10 weird and wonderful things you never knew about Sherwood Park
CBC Radio show Edmonton AM is broadcasting live from the huge hamlet on Friday
If you want to shoot a bow and arrow while riding on horseback through a raspberry vineyard, Sherwood Park is the place for you.
While the area may be stereotyped as a quiet commuter outpost, the community has hidden depths.
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With a rough and tumble history and some modern quirks, this rapidly growing bedroom community is much more than a sleepy suburb.
With the CBC Morning show Edmonton AM broadcasting live from Sherwood Park on Friday, CBC News decided to take a look at some of the little known facts about the community.
1. It's not a city
With a population of more than 70,000, Sherwood Park is one of the largest and fastest growing communities in Alberta, but it has resisted the temptation of being crowned a city.
The community has enough people to be considered Alberta's seventh largest city, but it has retained the status of a hamlet.
2. It was settled by a train-hopping horse wrangler
The community was established in 1955 on the farmland of Maurice Smeltzer as a bedroom community for industrial sites cropping up east of Edmonton.
Smeltzer, born in 1867 in Huron, Ont., first came to Edmonton with a delivery of work horses. He arrived on one of the first trains to reach the area that would eventually become Strathcona County.
He returned with another string of horses in 1892 and settled on a 480-acre homestead, the boundaries of which would become Sherwood Park.
The Smeltzer house is still standing and has been designated an official historic site.
3. It wasn't always called Sherwood Park
The community was originally named Campbelltown, but was pressured to change it by Canada Post. The federal postal service argued the town's title was causing confusion, due to the existence of several other communities in Canada by the same name.
One resident even recalled being sent a cheque from Edmonton that arrived via Campbelltown, England.
After much objection — and misdirected mail — the community's name was officially changed in 1956.
In the early 1950s, shortly after it was established by developers, the women of the community were often left to their own devices while men worked long shifts at the refineries.
In order to protect the community, a female-only volunteer fire brigade was formed to serve the area during the daytime hours. They were a spectacle of brawn and bravery wherever they went.
"Strangers in the area were surprised to see a fireman take off his helmet and calmly take the rollers out of 'his' hair," Marg Jordheim was quoted as saying in 1985. She served with the brigade for 20 years.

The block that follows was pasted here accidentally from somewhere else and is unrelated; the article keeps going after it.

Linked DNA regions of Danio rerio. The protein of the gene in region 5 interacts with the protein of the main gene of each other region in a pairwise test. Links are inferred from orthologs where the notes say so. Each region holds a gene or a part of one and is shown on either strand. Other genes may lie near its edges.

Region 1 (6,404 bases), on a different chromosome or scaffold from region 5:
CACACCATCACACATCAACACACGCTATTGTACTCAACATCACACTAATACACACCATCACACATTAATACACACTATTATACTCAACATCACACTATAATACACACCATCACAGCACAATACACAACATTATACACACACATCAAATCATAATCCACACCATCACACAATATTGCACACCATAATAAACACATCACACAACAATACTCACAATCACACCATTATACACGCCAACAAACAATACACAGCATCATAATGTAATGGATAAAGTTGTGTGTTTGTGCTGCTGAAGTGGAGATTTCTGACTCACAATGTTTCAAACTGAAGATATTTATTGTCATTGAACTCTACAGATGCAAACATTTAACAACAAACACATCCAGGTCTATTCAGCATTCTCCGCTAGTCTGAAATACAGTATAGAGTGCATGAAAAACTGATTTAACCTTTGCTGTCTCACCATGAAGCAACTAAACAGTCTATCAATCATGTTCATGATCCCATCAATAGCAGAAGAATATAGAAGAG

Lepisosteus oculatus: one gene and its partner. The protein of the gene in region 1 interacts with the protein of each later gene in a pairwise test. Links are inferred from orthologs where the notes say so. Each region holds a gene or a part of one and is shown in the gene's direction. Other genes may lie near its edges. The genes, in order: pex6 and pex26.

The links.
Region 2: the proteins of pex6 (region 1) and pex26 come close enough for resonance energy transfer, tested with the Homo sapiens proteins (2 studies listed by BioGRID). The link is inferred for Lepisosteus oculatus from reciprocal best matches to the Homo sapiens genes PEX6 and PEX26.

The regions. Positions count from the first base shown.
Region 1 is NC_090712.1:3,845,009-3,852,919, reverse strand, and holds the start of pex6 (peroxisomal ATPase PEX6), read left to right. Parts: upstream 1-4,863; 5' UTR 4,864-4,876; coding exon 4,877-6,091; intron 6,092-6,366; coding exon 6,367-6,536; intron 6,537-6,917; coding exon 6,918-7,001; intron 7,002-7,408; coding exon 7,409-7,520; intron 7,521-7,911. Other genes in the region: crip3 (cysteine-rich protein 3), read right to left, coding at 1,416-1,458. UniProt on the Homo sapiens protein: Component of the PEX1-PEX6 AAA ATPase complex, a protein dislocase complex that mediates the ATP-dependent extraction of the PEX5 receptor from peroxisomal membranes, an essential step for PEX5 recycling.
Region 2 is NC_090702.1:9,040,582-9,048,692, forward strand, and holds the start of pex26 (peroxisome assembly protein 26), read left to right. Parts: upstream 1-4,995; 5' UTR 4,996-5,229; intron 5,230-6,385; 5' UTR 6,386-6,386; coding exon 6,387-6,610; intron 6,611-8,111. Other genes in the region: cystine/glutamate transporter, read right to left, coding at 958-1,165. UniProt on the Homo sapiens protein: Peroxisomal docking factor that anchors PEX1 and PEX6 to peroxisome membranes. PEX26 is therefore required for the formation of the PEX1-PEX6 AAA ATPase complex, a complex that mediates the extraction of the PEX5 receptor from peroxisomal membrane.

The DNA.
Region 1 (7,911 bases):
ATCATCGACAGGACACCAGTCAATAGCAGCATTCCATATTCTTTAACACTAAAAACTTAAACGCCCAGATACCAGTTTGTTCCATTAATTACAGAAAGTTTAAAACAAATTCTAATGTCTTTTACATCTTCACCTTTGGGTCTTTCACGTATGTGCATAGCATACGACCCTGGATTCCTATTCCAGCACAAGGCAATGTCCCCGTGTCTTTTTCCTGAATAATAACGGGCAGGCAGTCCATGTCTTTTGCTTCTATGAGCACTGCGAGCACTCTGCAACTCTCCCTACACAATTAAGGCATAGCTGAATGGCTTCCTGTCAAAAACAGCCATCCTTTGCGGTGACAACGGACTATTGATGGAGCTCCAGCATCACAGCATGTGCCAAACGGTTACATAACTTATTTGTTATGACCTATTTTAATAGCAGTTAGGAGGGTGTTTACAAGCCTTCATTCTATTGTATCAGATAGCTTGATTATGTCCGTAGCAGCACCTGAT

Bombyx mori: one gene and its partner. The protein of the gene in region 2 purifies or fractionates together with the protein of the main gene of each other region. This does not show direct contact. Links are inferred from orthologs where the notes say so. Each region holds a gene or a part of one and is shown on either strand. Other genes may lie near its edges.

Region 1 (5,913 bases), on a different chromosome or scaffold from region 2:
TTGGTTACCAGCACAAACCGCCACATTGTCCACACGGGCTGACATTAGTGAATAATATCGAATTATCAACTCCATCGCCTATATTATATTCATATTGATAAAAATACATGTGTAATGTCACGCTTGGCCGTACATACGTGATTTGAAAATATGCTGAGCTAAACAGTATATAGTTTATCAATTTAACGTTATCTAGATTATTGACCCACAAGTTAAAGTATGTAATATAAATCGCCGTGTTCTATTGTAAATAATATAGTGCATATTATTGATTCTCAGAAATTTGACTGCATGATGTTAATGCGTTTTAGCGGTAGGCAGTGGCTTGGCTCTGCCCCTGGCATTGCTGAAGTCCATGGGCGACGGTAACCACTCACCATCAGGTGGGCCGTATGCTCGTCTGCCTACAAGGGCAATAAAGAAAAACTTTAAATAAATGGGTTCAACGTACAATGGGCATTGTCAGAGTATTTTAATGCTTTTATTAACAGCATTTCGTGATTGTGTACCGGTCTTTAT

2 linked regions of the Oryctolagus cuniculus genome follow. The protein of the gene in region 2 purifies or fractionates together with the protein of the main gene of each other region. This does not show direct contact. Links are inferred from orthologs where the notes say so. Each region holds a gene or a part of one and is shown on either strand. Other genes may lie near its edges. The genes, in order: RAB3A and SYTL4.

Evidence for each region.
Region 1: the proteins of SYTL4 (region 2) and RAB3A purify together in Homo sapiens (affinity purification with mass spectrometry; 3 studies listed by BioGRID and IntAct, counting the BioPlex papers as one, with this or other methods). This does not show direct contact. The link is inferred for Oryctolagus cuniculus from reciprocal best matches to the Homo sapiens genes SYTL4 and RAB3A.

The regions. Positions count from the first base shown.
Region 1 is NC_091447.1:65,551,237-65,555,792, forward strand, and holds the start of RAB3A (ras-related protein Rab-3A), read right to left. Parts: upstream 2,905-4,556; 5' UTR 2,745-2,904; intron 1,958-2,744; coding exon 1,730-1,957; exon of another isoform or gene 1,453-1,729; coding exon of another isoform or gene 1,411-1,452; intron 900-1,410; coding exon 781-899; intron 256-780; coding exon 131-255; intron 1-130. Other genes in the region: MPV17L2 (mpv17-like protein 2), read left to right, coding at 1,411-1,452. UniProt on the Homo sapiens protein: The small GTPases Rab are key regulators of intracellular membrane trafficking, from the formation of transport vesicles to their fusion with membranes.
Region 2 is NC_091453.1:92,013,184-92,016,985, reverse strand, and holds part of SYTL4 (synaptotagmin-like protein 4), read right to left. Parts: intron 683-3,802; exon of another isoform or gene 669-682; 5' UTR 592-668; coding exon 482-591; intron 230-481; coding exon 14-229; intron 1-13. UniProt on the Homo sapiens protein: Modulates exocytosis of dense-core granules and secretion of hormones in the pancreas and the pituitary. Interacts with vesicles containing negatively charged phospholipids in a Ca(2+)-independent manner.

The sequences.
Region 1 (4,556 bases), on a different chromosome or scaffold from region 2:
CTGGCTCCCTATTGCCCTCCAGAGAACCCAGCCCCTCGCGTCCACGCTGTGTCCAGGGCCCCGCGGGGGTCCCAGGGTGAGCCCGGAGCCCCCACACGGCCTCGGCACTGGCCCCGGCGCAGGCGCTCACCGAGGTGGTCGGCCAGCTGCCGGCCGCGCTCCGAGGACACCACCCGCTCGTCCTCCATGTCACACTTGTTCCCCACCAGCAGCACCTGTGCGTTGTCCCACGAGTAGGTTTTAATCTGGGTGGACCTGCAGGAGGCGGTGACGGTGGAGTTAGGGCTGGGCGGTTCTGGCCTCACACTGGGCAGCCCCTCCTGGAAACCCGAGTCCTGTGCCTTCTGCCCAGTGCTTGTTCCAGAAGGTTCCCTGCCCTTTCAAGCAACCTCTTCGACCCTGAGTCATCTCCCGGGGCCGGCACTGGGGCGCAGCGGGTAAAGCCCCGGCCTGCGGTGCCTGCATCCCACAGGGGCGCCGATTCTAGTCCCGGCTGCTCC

5. It has a lot of horses
With over 6,200 horses in 2011, Strathcona County has the second highest number of horses of any municipality in Alberta and has one of the highest per capita in Canada. Welcome to the neigh-bourhood.
7. It has a winery
Who needs Italy when you have a winery in your proverbial backyard?
Founded by University of Alberta heart researchers Rick and Amy Barr, Barr Estate Winery produces fruit wines from locally-sourced raspberries, strawberries and rhubarb, and is open to the public for private tours.
If you feel like honing your inner Katniss Everdeen, head on over to the Sherwood Park Archery Range. The members-only club has both an indoor and outdoor range for those who want to master the medieval art of bows and arrows.
9. It has a biosphere
Not unlike a biodome, Sherwood Park's biosphere is an ecologically protected area, but you won't find it behind glass.
Located in the southeast corner of Sherwood Park and extending east of Elk Island National Park, the Beaver Hills area is a heavily treed Boreal mixed wood forest habitat with an unusual "knob and kettle" lanscape.
10. It's home to a real life Nottingham
In what appears to be an obvious ode to the legend of Robin Hood, one of the neighbourhoods in Sherwood Park is named Nottingham.
The real, royal Sherwood Forest is in Nottinghamshire, England, and was made famous by its historic association with the heroic outlaw.
Close enough, I say.
Come join Mark Connolly and the crew this Friday morning as we broadcast live from this most interesting hamlet for the "Spring Break" edition of Mark About Town.
- Mark About Town - Millennium Place
- Time: 5:30 a.m. - 8:30 a.m.
- 2000 Premier Way, Sherwood Park
With files from Sherwood Park, Strathcona County